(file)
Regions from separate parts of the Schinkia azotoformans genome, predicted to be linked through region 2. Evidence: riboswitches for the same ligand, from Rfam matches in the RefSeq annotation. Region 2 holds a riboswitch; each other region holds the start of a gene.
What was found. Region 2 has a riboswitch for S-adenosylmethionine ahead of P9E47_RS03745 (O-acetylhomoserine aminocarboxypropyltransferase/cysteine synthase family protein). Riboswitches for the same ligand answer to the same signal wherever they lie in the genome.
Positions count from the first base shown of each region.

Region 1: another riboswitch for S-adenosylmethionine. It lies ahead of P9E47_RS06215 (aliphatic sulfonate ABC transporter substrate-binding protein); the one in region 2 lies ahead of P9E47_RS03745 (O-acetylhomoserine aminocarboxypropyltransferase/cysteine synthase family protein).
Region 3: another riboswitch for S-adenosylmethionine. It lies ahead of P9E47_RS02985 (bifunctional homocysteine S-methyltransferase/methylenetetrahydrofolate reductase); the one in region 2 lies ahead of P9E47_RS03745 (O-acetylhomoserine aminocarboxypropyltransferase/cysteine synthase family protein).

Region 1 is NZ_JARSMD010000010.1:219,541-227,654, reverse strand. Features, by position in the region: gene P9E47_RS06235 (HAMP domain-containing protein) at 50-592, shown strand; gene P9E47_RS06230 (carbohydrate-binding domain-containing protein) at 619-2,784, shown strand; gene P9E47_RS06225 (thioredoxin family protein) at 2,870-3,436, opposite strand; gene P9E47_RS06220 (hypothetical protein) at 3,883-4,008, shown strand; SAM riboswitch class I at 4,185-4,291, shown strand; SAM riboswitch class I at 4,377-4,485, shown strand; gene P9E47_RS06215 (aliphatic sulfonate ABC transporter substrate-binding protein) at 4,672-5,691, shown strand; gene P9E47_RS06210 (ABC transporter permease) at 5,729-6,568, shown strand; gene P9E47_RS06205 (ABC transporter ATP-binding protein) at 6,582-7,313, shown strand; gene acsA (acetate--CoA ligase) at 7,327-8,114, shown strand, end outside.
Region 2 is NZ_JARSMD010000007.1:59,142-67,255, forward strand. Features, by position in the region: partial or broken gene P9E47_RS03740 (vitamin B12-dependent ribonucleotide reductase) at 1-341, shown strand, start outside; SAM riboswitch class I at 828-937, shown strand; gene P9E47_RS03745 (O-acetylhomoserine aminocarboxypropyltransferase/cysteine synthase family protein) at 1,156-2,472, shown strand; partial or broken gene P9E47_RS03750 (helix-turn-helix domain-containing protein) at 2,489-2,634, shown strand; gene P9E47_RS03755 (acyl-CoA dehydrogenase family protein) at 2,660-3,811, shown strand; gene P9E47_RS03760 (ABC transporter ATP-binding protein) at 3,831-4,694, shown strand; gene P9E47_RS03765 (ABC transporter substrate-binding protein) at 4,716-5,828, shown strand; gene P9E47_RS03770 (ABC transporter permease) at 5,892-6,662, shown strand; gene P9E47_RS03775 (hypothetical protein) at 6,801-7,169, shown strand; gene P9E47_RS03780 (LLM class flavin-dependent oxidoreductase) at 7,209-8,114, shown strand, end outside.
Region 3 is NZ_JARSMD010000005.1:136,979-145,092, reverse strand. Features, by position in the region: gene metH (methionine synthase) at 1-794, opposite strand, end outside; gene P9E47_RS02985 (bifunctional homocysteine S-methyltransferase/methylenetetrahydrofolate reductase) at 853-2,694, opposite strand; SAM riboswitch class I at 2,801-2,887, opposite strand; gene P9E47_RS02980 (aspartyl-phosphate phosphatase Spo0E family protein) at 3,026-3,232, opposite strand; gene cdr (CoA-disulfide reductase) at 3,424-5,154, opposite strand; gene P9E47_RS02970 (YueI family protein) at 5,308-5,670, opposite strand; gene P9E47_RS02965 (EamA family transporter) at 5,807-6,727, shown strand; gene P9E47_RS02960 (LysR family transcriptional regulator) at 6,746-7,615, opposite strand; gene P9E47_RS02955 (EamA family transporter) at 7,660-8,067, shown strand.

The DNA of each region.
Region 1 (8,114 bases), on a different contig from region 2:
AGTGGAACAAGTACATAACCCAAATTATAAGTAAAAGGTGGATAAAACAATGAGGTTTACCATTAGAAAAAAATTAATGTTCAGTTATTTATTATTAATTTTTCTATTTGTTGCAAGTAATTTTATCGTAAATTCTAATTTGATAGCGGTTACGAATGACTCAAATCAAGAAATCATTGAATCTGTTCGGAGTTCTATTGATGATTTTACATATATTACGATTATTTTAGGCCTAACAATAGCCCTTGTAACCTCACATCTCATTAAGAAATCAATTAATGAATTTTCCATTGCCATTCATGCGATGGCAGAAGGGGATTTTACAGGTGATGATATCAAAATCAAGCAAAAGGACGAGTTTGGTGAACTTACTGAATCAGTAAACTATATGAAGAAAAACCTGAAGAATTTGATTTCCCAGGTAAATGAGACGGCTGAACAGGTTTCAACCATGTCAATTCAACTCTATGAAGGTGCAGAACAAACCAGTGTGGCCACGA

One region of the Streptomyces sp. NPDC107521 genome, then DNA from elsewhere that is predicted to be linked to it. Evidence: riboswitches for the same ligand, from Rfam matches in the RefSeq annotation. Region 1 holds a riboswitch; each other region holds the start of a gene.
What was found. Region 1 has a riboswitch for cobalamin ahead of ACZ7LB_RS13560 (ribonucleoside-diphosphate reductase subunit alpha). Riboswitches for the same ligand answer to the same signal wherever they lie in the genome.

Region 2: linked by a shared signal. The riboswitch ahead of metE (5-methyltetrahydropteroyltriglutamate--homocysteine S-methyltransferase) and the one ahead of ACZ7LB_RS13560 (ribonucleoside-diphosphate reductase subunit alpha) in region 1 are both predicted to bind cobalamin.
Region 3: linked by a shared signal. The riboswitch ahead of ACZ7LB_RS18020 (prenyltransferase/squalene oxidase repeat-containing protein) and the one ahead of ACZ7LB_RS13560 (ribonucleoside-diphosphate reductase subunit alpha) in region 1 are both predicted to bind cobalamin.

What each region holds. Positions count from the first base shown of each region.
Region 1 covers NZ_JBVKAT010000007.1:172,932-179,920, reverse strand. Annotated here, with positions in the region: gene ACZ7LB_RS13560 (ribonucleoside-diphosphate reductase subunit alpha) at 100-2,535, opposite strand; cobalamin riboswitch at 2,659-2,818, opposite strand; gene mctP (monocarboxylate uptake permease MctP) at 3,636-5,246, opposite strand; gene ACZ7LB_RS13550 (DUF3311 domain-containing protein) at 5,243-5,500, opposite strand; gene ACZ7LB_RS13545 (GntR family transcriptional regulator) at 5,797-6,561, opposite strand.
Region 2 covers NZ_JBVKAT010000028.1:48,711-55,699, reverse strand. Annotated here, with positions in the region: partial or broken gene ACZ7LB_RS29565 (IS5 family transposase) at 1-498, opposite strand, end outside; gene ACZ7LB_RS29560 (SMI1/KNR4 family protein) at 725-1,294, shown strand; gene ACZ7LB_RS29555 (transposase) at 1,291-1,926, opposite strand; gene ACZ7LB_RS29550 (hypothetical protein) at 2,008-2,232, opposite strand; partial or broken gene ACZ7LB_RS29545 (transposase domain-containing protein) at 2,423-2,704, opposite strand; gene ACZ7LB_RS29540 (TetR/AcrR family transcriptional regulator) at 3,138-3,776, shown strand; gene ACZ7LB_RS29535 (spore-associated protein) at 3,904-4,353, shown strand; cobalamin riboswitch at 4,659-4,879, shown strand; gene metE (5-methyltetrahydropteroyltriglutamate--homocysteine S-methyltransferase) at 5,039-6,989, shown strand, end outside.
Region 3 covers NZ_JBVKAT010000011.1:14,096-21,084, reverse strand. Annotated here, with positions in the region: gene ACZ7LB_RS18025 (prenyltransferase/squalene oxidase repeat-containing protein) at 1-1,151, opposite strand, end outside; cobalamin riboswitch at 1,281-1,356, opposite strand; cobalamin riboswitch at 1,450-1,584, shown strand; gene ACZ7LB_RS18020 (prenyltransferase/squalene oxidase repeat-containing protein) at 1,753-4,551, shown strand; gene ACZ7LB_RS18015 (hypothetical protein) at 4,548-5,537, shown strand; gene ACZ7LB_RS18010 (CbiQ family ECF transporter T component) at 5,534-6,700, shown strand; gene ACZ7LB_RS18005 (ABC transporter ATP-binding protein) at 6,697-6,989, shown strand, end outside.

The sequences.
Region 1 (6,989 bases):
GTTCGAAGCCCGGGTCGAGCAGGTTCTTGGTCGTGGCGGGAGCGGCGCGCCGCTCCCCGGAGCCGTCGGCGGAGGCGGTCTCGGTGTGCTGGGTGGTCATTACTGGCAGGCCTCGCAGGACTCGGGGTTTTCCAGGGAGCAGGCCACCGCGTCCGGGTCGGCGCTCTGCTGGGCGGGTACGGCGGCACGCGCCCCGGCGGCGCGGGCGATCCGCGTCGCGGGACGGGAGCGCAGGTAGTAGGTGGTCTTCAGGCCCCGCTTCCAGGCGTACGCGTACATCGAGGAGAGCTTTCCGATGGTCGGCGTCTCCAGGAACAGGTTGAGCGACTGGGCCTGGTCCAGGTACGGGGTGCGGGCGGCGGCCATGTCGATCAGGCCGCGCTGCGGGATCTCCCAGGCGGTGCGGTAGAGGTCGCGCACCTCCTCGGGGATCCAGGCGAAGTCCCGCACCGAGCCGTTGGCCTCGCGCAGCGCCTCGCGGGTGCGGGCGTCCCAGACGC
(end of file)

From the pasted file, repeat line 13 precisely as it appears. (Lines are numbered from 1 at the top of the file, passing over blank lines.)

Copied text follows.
What was found. Region 1 has a riboswitch for cobalamin ahead of ACZ7LB_RS13560 (ribonucleoside-diphosphate reductase subunit alpha). Riboswitches for the same ligand answer to the same signal wherever they lie in the genome.